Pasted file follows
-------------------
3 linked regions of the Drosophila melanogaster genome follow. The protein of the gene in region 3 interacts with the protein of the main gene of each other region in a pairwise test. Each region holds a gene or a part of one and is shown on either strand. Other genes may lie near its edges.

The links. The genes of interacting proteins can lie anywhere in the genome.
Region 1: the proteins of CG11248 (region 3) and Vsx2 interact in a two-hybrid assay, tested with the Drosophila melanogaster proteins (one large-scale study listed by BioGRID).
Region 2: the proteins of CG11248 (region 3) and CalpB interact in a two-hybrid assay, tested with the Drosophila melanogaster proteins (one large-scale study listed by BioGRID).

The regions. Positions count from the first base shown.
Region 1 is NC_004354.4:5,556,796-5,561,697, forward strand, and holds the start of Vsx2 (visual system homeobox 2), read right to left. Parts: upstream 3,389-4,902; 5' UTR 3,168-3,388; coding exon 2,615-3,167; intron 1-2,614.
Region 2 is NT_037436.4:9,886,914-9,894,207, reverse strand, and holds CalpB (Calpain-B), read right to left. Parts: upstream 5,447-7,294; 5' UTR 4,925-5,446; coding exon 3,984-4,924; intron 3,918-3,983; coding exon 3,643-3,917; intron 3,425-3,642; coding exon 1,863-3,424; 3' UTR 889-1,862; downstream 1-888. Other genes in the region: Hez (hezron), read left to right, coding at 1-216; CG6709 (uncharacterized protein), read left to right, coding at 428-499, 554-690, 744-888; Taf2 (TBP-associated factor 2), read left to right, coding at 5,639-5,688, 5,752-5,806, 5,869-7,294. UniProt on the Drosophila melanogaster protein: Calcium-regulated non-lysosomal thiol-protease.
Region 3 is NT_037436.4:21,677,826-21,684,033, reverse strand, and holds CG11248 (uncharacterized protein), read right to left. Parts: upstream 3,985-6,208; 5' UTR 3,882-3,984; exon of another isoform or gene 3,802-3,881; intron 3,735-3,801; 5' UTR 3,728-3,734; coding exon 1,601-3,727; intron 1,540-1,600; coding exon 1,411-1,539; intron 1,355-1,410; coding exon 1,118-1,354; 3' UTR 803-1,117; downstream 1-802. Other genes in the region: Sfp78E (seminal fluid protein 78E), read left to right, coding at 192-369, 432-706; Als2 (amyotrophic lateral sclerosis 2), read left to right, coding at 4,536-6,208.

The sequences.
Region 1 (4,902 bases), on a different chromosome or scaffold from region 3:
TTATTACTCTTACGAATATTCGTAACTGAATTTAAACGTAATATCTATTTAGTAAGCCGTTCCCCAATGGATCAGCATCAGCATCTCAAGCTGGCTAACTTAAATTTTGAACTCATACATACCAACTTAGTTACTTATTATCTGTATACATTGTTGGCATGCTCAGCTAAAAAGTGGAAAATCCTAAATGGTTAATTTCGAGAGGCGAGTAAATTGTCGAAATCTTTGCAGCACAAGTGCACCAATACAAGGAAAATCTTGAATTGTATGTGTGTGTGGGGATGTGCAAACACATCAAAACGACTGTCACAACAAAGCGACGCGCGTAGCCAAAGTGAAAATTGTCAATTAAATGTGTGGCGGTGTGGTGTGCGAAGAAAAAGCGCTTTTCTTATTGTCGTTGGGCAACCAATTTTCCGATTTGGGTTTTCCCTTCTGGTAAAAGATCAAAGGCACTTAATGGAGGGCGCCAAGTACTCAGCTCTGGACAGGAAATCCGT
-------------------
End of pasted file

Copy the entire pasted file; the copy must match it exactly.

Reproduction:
3 linked regions of the Drosophila melanogaster genome follow. The protein of the gene in region 3 interacts with the protein of the main gene of each other region in a pairwise test. Each region holds a gene or a part of one and is shown on either strand. Other genes may lie near its edges.

The links. The genes of interacting proteins can lie anywhere in the genome.
Region 1: the proteins of CG11248 (region 3) and Vsx2 interact in a two-hybrid assay, tested with the Drosophila melanogaster proteins (one large-scale study listed by BioGRID).
Region 2: the proteins of CG11248 (region 3) and CalpB interact in a two-hybrid assay, tested with the Drosophila melanogaster proteins (one large-scale study listed by BioGRID).

The regions. Positions count from the first base shown.
Region 1 is NC_004354.4:5,556,796-5,561,697, forward strand, and holds the start of Vsx2 (visual system homeobox 2), read right to left. Parts: upstream 3,389-4,902; 5' UTR 3,168-3,388; coding exon 2,615-3,167; intron 1-2,614.
Region 2 is NT_037436.4:9,886,914-9,894,207, reverse strand, and holds CalpB (Calpain-B), read right to left. Parts: upstream 5,447-7,294; 5' UTR 4,925-5,446; coding exon 3,984-4,924; intron 3,918-3,983; coding exon 3,643-3,917; intron 3,425-3,642; coding exon 1,863-3,424; 3' UTR 889-1,862; downstream 1-888. Other genes in the region: Hez (hezron), read left to right, coding at 1-216; CG6709 (uncharacterized protein), read left to right, coding at 428-499, 554-690, 744-888; Taf2 (TBP-associated factor 2), read left to right, coding at 5,639-5,688, 5,752-5,806, 5,869-7,294. UniProt on the Drosophila melanogaster protein: Calcium-regulated non-lysosomal thiol-protease.
Region 3 is NT_037436.4:21,677,826-21,684,033, reverse strand, and holds CG11248 (uncharacterized protein), read right to left. Parts: upstream 3,985-6,208; 5' UTR 3,882-3,984; exon of another isoform or gene 3,802-3,881; intron 3,735-3,801; 5' UTR 3,728-3,734; coding exon 1,601-3,727; intron 1,540-1,600; coding exon 1,411-1,539; intron 1,355-1,410; coding exon 1,118-1,354; 3' UTR 803-1,117; downstream 1-802. Other genes in the region: Sfp78E (seminal fluid protein 78E), read left to right, coding at 192-369, 432-706; Als2 (amyotrophic lateral sclerosis 2), read left to right, coding at 4,536-6,208.

The sequences.
Region 1 (4,902 bases), on a different chromosome or scaffold from region 3:
TTATTACTCTTACGAATATTCGTAACTGAATTTAAACGTAATATCTATTTAGTAAGCCGTTCCCCAATGGATCAGCATCAGCATCTCAAGCTGGCTAACTTAAATTTTGAACTCATACATACCAACTTAGTTACTTATTATCTGTATACATTGTTGGCATGCTCAGCTAAAAAGTGGAAAATCCTAAATGGTTAATTTCGAGAGGCGAGTAAATTGTCGAAATCTTTGCAGCACAAGTGCACCAATACAAGGAAAATCTTGAATTGTATGTGTGTGTGGGGATGTGCAAACACATCAAAACGACTGTCACAACAAAGCGACGCGCGTAGCCAAAGTGAAAATTGTCAATTAAATGTGTGGCGGTGTGGTGTGCGAAGAAAAAGCGCTTTTCTTATTGTCGTTGGGCAACCAATTTTCCGATTTGGGTTTTCCCTTCTGGTAAAAGATCAAAGGCACTTAATGGAGGGCGCCAAGTACTCAGCTCTGGACAGGAAATCCGT